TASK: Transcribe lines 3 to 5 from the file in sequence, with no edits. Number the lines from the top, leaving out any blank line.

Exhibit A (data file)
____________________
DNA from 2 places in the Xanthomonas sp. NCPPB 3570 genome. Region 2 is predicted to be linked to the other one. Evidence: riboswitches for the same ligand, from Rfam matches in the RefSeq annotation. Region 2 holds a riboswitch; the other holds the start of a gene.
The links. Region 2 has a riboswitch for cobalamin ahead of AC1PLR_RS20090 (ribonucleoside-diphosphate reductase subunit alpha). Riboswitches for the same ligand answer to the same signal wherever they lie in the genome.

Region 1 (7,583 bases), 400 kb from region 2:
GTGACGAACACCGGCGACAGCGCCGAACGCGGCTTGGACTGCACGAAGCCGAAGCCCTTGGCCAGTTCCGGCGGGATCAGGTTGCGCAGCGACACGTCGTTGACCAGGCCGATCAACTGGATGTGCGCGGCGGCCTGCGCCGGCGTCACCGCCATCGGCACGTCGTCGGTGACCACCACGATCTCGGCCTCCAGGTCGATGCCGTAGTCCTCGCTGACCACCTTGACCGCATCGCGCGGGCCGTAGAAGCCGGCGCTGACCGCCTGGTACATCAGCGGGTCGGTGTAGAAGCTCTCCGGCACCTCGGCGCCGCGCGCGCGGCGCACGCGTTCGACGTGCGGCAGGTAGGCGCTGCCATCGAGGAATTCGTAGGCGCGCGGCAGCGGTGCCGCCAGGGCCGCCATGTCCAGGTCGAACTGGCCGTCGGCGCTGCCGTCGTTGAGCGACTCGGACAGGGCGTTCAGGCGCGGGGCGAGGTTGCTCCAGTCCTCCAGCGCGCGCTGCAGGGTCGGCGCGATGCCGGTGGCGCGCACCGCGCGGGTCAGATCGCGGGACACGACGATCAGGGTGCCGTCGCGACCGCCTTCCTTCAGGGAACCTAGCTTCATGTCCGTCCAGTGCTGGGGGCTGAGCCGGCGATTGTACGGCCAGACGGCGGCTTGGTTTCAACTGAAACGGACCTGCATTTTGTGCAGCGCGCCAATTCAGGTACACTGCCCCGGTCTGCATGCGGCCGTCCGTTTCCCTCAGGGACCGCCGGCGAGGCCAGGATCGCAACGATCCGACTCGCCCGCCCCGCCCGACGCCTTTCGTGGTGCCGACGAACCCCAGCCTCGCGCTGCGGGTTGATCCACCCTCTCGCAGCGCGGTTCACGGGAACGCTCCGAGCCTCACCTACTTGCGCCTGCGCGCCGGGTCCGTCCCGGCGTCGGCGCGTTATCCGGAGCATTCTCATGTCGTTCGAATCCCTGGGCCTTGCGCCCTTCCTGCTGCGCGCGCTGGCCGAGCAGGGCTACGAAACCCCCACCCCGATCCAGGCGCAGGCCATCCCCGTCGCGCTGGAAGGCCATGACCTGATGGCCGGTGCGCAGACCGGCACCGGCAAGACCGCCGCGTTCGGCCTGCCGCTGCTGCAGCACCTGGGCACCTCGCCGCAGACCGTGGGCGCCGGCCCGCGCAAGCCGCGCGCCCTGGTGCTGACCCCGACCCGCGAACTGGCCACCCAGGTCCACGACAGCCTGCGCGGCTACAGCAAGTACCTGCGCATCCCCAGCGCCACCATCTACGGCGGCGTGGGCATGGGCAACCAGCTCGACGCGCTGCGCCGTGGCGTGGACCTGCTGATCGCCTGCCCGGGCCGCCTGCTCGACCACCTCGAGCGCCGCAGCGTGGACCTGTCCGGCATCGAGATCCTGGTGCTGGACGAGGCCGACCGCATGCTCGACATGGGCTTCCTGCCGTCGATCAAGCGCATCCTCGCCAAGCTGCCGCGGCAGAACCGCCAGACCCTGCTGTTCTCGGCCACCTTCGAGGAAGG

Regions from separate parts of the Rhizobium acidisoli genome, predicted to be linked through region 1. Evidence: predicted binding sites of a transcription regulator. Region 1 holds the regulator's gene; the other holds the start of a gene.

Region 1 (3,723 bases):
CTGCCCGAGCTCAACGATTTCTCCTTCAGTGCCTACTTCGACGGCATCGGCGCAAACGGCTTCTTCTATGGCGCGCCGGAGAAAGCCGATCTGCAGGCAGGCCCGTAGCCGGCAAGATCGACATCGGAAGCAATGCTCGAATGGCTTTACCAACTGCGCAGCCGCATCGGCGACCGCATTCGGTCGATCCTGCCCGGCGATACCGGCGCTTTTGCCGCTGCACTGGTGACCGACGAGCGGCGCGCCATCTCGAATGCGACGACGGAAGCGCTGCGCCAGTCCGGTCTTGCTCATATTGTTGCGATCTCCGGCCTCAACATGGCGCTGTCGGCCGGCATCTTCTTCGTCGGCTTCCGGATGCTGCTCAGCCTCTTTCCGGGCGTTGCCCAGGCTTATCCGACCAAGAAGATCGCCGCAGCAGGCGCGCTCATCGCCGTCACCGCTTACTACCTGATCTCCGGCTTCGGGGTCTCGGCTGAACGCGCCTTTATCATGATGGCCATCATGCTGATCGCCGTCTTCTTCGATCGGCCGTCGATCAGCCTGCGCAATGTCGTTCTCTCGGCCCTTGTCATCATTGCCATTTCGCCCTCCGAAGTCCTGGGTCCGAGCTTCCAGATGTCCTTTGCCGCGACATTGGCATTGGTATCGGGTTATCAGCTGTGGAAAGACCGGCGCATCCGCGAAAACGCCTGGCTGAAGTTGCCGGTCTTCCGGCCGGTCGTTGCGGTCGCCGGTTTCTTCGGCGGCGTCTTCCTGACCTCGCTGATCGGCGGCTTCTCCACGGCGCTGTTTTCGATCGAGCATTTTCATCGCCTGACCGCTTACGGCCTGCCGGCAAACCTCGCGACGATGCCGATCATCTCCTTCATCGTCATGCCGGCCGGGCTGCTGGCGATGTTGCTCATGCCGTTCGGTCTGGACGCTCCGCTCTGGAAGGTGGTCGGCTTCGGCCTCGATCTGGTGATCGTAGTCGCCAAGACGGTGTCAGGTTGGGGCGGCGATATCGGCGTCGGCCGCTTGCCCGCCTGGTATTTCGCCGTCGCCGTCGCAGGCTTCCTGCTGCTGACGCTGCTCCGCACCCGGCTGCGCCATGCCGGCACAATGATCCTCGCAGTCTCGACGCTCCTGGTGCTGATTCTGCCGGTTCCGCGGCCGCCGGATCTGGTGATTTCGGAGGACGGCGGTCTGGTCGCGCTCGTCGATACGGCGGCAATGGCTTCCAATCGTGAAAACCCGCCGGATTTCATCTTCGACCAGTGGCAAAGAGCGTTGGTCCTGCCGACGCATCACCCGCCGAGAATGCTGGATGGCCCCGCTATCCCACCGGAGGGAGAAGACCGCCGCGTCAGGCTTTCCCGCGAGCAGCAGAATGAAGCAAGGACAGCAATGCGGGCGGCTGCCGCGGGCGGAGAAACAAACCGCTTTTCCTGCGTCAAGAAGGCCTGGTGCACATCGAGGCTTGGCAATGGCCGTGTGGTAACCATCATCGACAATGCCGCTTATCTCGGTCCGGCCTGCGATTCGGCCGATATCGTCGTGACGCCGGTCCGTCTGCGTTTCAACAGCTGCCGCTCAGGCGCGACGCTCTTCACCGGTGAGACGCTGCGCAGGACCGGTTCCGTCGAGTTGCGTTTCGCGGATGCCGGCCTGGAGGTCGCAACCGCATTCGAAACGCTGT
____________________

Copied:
Region 1 (7,583 bases), 400 kb from region 2:
GTGACGAACACCGGCGACAGCGCCGAACGCGGCTTGGACTGCACGAAGCCGAAGCCCTTGGCCAGTTCCGGCGGGATCAGGTTGCGCAGCGACACGTCGTTGACCAGGCCGATCAACTGGATGTGCGCGGCGGCCTGCGCCGGCGTCACCGCCATCGGCACGTCGTCGGTGACCACCACGATCTCGGCCTCCAGGTCGATGCCGTAGTCCTCGCTGACCACCTTGACCGCATCGCGCGGGCCGTAGAAGCCGGCGCTGACCGCCTGGTACATCAGCGGGTCGGTGTAGAAGCTCTCCGGCACCTCGGCGCCGCGCGCGCGGCGCACGCGTTCGACGTGCGGCAGGTAGGCGCTGCCATCGAGGAATTCGTAGGCGCGCGGCAGCGGTGCCGCCAGGGCCGCCATGTCCAGGTCGAACTGGCCGTCGGCGCTGCCGTCGTTGAGCGACTCGGACAGGGCGTTCAGGCGCGGGGCGAGGTTGCTCCAGTCCTCCAGCGCGCGCTGCAGGGTCGGCGCGATGCCGGTGGCGCGCACCGCGCGGGTCAGATCGCGGGACACGACGATCAGGGTGCCGTCGCGACCGCCTTCCTTCAGGGAACCTAGCTTCATGTCCGTCCAGTGCTGGGGGCTGAGCCGGCGATTGTACGGCCAGACGGCGGCTTGGTTTCAACTGAAACGGACCTGCATTTTGTGCAGCGCGCCAATTCAGGTACACTGCCCCGGTCTGCATGCGGCCGTCCGTTTCCCTCAGGGACCGCCGGCGAGGCCAGGATCGCAACGATCCGACTCGCCCGCCCCGCCCGACGCCTTTCGTGGTGCCGACGAACCCCAGCCTCGCGCTGCGGGTTGATCCACCCTCTCGCAGCGCGGTTCACGGGAACGCTCCGAGCCTCACCTACTTGCGCCTGCGCGCCGGGTCCGTCCCGGCGTCGGCGCGTTATCCGGAGCATTCTCATGTCGTTCGAATCCCTGGGCCTTGCGCCCTTCCTGCTGCGCGCGCTGGCCGAGCAGGGCTACGAAACCCCCACCCCGATCCAGGCGCAGGCCATCCCCGTCGCGCTGGAAGGCCATGACCTGATGGCCGGTGCGCAGACCGGCACCGGCAAGACCGCCGCGTTCGGCCTGCCGCTGCTGCAGCACCTGGGCACCTCGCCGCAGACCGTGGGCGCCGGCCCGCGCAAGCCGCGCGCCCTGGTGCTGACCCCGACCCGCGAACTGGCCACCCAGGTCCACGACAGCCTGCGCGGCTACAGCAAGTACCTGCGCATCCCCAGCGCCACCATCTACGGCGGCGTGGGCATGGGCAACCAGCTCGACGCGCTGCGCCGTGGCGTGGACCTGCTGATCGCCTGCCCGGGCCGCCTGCTCGACCACCTCGAGCGCCGCAGCGTGGACCTGTCCGGCATCGAGATCCTGGTGCTGGACGAGGCCGACCGCATGCTCGACATGGGCTTCCTGCCGTCGATCAAGCGCATCCTCGCCAAGCTGCCGCGGCAGAACCGCCAGACCCTGCTGTTCTCGGCCACCTTCGAGGAAGG

Regions from separate parts of the Rhizobium acidisoli genome, predicted to be linked through region 1. Evidence: predicted binding sites of a transcription regulator. Region 1 holds the regulator's gene; the other holds the start of a gene.